Thai hotel chain donates PCR machine to Maldives

Health professionals operate outside a labor quarter under active surveillance in Male' City on May 22, 2020. (Sun Photo/Fayaz Moosa)

The Thai hotel chain Minor Hotels has donated a PCR machine to Maldives to assist the country in its efforts to curb the spread of the new coronavirus.

Minor Hotels runs five properties in the Maldives, including three resorts under the Anantara brand - Anantara Dhigu Maldives Resort, Anantara Veli Maldives Resort, and Anantara Kihavah Maldives Villas- and Naladhu Private Island Maldives and Niyama Private Island Maldives.

Maldivian Economic Ministry announced in a tweet on Saturday morning that Minor Hotels had donated a PCR machine along with 100 gallons of hand sanitizer.

The ministry thanked the hotel chain on behalf of the Maldivian government for its donation, describing it as “critical medical equipment required in the Maldives’ effort to combat the current COVID-19 pandemic.”

PCR machines are laboratory systems used to conduct testing for COVID-19.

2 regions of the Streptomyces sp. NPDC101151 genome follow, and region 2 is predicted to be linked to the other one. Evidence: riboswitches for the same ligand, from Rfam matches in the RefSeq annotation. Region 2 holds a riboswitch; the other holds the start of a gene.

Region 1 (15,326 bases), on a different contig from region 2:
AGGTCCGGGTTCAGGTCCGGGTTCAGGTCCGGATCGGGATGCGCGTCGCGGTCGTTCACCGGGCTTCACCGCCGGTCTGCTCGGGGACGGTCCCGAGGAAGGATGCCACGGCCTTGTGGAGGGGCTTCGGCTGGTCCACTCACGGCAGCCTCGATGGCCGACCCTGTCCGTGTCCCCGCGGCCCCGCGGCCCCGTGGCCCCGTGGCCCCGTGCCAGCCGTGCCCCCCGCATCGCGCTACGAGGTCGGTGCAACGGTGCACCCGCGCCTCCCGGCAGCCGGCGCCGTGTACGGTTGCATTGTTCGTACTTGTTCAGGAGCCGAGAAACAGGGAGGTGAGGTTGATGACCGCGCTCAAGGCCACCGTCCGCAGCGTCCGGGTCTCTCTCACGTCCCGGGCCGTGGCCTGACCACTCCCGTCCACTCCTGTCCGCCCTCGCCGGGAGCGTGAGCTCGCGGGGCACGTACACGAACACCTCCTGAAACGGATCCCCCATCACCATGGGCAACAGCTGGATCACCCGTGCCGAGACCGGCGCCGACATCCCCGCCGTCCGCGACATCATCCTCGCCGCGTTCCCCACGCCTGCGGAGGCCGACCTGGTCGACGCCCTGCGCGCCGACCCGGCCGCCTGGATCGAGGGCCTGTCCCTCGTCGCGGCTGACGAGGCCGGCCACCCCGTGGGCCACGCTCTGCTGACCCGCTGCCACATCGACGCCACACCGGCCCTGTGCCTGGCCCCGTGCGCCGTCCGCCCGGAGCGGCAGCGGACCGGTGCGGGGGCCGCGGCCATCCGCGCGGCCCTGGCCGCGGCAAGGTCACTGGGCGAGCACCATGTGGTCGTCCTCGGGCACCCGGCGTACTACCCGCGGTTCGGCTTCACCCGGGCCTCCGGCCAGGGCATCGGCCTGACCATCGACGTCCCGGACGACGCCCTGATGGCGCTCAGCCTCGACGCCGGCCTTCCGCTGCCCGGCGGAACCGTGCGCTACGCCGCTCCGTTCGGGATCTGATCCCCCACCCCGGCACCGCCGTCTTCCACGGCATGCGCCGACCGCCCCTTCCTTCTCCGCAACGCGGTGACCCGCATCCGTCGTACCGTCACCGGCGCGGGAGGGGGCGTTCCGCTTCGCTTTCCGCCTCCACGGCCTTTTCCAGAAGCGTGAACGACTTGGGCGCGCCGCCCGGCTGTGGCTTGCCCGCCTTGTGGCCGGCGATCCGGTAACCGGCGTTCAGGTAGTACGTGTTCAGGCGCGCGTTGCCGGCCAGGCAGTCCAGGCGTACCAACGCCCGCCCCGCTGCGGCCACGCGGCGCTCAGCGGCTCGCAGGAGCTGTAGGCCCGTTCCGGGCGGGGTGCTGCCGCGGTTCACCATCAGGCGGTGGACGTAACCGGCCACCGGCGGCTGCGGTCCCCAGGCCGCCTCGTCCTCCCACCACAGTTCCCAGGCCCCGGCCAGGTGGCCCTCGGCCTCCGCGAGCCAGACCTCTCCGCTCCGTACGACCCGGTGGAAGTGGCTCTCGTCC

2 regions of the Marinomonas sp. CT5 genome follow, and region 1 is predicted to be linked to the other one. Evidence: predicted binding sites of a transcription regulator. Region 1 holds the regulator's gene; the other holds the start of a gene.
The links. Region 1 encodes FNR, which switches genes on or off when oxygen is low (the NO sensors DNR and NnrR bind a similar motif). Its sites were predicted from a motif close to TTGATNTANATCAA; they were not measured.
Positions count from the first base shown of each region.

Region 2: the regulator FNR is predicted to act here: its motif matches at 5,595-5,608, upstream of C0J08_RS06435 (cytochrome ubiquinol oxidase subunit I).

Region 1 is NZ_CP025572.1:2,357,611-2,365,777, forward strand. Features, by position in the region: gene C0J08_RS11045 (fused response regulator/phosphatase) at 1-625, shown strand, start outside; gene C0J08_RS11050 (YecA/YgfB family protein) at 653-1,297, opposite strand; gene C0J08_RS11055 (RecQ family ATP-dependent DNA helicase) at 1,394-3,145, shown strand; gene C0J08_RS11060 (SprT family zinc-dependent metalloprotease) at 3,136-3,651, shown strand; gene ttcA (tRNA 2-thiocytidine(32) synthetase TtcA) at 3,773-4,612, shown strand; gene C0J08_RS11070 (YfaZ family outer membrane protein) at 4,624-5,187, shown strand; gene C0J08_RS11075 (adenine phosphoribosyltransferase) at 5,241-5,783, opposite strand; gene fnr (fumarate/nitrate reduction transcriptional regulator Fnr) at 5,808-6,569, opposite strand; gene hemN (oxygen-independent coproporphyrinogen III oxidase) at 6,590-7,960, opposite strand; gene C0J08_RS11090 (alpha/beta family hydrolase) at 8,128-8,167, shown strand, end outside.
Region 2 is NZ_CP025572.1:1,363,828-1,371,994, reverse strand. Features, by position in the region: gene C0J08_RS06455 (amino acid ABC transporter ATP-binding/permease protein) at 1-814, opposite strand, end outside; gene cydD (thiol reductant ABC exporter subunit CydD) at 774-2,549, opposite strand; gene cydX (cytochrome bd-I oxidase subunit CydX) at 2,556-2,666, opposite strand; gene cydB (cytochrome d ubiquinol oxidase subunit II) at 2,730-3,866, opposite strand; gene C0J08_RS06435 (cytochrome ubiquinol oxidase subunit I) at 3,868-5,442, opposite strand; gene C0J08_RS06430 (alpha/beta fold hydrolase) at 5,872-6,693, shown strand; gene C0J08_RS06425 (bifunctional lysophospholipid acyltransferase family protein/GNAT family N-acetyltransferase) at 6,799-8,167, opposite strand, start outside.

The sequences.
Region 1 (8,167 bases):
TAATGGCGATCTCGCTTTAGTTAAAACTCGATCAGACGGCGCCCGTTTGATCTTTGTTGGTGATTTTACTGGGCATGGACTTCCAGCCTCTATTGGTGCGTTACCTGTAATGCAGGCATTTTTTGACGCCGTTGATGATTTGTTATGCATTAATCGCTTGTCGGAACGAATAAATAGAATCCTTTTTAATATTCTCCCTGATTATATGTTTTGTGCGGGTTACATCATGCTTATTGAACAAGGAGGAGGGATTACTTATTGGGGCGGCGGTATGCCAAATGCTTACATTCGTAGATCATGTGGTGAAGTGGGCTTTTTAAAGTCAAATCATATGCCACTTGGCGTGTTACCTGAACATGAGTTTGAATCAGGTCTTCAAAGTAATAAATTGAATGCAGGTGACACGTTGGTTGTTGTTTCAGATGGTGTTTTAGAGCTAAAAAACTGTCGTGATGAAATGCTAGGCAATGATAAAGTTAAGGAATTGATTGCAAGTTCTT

While COVID-19 cases in Maldives have risen to 1,274, only the main government hospital Indhira Gandhi Memorial Hospital (IGMH) and Maldives Police Service’s Forensic Services Department have machines capable of conducting COVID-19 testing. ADK Hospital has also brought in a PCR machine and is scheduled to begin testing on Sunday.

The Maldivian government has announced it plans on establishing testing facilities outside of the capital. The government is yet to announce where the PCR machine donated by Minor Hotels will be set up.

While 1,274 people have tested positive for the new coronavirus in Maldives, 109 have recovered and four have died from complications.

Maldives identified its first virus case, in Kuredu resort, on March 7, and has been in a state of public health emergency since March 12.

While virus cases had initially been restricted to resorts and safaris, and later inbound travelers in quarantine facilities, the populous Maldivian capital Male’ City identified its first virus case on April 15 – prompting a lockdown on the Greater Male’ Region.

Male’ quickly became the epicenter of the COVID-19 outbreak in Maldives, contributing to over 1,200 of the total virus cases.